In Western music, we are first guided by Pythagoras (fl 582-500 BC) and his writings on the physics, scales, modes, and acoustics of music.
Plato (427-347) wrote at length, especially in the Republic and theTimaeus, about the ethical place and force of music. The Greeks had notation and used instruments and singers in their plays and at numerous ceremonial functions, but today their notation is largely lost and indecipherable. Aristotle (384-322) also wrote about music in hisPolitics, and stressed its importance in the moral education of the young and in the governance of society. (Aristotle was, of course, tutor to Alexander the Great.) Aristoxenus (354-? BC) left the most complete of Greek treatises on music: Harmonic Elements and Elements of Rhythmics. These works define and predict much of the earliest workings of Western music.
In this era we find the earliest forms of plainchant, their widespread use in what would become the codified Mass of the Church, a continuing reliance on vocal music in both spiritual and secular functions, and the incorporation into religious music of that which originated in Byzantine and Jewish societies. As a general rule, instrumental music (except for the organ in certain communities) was banned in the Church.
Secular music, in the form of dance, folk melody, and a kind of roving sung journalism, spread widely across Europe. We find the rise of the Goliards, Jongleurs, and Minstrels. Carl Orff's famous twentieth century work, Carmina Burana, is taken from Goliard songs of this time. However, Church music was supreme at all levels. This music was monophonic (one-voiced), had a narrow range rarely greater than a fifth, was built on two Church modes (Authentic and Plagal), and employed little harmony in the modern sense. Rhythms derived from text. The practice of singing organum (parallel fourths and fifths) arose in the ninth century, and would form the basis for later richness in our harmony. Sacred plainsong (popularly known as chant) became compiled and codified, and arose from five vital traditions: the Byzantine, Ambrosian, Gallic, Mozarabic and -- by order of Pope Gregory (540-604) -- what came to be known as Gregorian.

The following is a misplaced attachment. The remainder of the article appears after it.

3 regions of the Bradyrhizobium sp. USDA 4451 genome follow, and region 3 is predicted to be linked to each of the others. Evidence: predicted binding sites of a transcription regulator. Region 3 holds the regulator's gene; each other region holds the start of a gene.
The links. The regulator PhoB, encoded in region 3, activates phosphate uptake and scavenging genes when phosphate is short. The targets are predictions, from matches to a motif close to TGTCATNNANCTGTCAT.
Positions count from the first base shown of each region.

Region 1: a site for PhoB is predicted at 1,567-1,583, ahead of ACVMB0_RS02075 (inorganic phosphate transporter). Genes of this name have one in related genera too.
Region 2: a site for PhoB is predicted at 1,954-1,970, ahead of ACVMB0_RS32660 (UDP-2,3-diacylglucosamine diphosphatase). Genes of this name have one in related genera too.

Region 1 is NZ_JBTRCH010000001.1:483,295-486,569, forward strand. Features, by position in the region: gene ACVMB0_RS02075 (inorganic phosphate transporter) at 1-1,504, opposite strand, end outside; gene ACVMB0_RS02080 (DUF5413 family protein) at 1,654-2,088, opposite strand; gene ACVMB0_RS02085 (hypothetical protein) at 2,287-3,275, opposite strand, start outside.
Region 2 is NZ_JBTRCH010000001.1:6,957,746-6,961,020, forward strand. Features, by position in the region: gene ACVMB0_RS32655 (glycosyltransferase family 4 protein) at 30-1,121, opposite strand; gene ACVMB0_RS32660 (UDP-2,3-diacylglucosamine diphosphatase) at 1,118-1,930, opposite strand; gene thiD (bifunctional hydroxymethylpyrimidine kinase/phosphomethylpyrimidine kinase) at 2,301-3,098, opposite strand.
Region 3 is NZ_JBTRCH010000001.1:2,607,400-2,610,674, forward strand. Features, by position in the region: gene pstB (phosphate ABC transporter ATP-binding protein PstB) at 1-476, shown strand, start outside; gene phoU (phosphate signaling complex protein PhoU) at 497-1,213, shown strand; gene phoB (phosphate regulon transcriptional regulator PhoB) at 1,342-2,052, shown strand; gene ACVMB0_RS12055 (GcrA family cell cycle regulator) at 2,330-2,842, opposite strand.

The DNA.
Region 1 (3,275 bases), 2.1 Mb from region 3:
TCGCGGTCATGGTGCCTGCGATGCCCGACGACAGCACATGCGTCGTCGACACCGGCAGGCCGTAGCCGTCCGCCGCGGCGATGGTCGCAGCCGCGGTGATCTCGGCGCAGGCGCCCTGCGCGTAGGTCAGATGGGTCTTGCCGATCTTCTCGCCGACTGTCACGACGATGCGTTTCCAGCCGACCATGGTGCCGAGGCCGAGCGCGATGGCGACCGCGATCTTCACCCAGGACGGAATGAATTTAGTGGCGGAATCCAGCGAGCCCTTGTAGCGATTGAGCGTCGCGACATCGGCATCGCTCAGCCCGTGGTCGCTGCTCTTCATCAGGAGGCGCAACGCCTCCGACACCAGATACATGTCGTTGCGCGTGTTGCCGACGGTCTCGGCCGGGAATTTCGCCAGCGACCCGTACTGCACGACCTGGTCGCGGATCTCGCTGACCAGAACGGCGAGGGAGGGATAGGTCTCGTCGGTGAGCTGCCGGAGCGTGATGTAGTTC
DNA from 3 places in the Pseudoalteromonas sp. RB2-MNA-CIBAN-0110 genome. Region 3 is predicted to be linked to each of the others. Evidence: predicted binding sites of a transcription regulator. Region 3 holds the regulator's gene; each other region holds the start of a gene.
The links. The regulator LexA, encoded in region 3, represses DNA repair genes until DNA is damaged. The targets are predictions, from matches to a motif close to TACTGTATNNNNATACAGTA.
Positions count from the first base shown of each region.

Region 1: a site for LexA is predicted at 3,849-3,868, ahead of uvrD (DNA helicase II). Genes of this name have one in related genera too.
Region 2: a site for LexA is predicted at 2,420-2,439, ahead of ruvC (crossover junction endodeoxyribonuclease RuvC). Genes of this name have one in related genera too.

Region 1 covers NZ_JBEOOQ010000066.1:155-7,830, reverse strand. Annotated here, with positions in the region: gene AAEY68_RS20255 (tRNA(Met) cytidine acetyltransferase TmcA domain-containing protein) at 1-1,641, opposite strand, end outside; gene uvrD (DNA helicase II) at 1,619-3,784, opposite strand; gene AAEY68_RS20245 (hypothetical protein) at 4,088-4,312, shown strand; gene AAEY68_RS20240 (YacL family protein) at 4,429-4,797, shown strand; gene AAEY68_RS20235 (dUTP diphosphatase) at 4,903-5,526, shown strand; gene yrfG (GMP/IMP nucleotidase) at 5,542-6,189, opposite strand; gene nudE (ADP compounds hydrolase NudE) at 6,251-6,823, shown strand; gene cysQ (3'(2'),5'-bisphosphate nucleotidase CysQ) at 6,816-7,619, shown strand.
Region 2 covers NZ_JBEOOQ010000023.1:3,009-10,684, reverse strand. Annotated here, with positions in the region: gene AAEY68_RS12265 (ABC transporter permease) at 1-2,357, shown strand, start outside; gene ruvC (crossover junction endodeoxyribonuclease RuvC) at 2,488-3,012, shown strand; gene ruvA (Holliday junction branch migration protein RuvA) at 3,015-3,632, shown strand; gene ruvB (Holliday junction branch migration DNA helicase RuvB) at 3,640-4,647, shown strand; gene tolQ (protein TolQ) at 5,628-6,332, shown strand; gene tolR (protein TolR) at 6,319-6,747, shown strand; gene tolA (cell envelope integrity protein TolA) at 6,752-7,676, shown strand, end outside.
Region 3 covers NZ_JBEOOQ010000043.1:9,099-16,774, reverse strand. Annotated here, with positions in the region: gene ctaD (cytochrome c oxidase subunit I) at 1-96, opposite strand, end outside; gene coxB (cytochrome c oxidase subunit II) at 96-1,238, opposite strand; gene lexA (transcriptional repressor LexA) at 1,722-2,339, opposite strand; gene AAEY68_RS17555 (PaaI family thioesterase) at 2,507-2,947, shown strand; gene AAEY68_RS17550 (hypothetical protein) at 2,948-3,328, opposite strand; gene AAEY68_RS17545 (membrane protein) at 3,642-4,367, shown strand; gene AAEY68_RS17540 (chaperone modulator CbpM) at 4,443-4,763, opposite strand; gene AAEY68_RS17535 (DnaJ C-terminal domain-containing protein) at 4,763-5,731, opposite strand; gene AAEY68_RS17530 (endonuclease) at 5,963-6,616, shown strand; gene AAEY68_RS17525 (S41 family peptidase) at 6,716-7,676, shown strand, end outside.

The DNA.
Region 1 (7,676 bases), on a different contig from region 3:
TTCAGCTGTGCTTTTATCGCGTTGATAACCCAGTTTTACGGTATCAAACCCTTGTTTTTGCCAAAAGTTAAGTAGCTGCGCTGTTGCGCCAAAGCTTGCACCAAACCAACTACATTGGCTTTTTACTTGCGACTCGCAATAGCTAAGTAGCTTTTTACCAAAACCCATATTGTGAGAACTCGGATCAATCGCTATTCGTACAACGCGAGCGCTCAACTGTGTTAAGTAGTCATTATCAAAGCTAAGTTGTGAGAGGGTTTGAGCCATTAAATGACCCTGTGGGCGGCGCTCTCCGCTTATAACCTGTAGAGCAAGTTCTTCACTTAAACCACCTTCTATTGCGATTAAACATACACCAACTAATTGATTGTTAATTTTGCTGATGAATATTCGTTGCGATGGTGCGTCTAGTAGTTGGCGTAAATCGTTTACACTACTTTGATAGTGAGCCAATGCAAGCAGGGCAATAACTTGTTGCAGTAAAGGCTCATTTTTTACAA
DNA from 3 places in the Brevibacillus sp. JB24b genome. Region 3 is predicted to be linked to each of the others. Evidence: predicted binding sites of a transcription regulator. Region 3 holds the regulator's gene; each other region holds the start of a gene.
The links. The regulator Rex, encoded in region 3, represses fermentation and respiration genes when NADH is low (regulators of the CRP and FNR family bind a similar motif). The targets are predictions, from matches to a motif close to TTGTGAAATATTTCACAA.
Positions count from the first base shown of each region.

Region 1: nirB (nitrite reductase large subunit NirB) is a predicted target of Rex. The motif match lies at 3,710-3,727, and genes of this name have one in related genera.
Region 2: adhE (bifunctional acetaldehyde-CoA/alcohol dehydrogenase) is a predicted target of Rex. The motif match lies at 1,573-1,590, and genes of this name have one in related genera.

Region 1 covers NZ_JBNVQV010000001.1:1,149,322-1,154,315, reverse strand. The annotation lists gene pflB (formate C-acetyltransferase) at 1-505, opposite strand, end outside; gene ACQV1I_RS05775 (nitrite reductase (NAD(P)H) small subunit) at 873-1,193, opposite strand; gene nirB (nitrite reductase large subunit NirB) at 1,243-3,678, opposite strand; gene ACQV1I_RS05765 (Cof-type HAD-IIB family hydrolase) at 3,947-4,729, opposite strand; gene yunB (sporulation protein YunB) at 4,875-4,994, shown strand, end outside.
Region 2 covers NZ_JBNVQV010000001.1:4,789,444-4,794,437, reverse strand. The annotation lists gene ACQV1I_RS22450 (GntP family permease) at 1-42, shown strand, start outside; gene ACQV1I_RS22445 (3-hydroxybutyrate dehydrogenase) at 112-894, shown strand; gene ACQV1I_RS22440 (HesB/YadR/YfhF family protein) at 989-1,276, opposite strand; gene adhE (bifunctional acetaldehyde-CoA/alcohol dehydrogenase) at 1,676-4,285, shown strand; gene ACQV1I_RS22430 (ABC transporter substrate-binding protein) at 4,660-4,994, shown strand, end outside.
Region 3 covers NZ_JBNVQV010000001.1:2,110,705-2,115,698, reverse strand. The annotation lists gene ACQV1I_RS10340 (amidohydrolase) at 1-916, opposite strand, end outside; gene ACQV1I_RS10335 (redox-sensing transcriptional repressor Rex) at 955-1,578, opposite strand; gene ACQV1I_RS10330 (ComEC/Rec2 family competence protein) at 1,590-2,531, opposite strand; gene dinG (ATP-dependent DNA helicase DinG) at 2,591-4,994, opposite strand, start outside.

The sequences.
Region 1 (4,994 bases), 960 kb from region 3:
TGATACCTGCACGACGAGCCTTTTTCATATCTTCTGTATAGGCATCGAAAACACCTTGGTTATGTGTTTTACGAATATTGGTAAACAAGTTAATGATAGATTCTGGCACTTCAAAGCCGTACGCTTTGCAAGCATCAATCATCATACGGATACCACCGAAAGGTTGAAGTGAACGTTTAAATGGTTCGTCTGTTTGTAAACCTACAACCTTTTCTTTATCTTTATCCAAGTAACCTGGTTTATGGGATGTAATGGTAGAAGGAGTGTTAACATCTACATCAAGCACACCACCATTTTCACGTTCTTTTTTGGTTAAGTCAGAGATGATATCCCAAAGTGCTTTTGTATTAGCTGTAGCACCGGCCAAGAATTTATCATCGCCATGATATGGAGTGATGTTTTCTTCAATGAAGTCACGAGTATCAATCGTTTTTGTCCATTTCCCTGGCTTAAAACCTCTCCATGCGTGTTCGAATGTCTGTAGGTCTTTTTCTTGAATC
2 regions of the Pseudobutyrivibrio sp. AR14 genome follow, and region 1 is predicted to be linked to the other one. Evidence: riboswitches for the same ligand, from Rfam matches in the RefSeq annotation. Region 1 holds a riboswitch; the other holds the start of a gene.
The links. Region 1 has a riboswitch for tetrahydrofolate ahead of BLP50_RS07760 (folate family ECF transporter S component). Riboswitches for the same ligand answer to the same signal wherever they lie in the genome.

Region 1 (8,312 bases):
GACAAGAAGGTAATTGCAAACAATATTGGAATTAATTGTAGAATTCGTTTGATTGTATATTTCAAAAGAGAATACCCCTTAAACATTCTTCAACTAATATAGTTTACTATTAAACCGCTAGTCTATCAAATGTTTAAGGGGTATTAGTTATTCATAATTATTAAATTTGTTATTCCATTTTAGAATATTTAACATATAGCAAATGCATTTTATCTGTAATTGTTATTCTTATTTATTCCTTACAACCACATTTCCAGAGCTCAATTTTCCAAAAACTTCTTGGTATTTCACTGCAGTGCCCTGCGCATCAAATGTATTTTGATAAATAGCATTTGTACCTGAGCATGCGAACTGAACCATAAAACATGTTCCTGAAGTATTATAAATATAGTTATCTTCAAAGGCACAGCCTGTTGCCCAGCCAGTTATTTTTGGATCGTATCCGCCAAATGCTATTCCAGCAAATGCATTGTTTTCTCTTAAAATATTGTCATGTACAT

The writers Boethius (480-524), Odo of Cluny (d 942) and, most importantly, Guido d'Arezzo (990-1050) are the leading sources for our knowledge of this period. Guido is the first to enunciate a system for notation and its teaching, and for practical instruction in singing. The Winchester Tropes of 1073 AD is the only complete collection of original manuscripts from this period.
In this period we now begin to hear music that is almost wholly recognizable to modern ears. Music is written by named composers (with very few exceptions it was previously anonymous), and because of this alone sound begins to assert individual, regional, and proto-national identity. Such composers as Perotin (fl 1170), Leonin (fl 1175) and Machaut (1300-1377) lead the way in the increasing assertion of the composer's imagination. This was also the time of St Francis of Assisi, Thomas Aquinas, Dante, Petrarch, Boccacio, and Chaucer, and an increasing reliance on non-liturgical text. In 1200, the peak of what was later termed the Ars Antiqua was scaled; a century later, this compositional style was replaced by the Ars Nova. In this whole period, often described in the architectural term Gothic, we find an increasing interest in the forms and architecture of music, in sheer monumentalism of conception, and the onset of struggles between the imperatives of Church and State.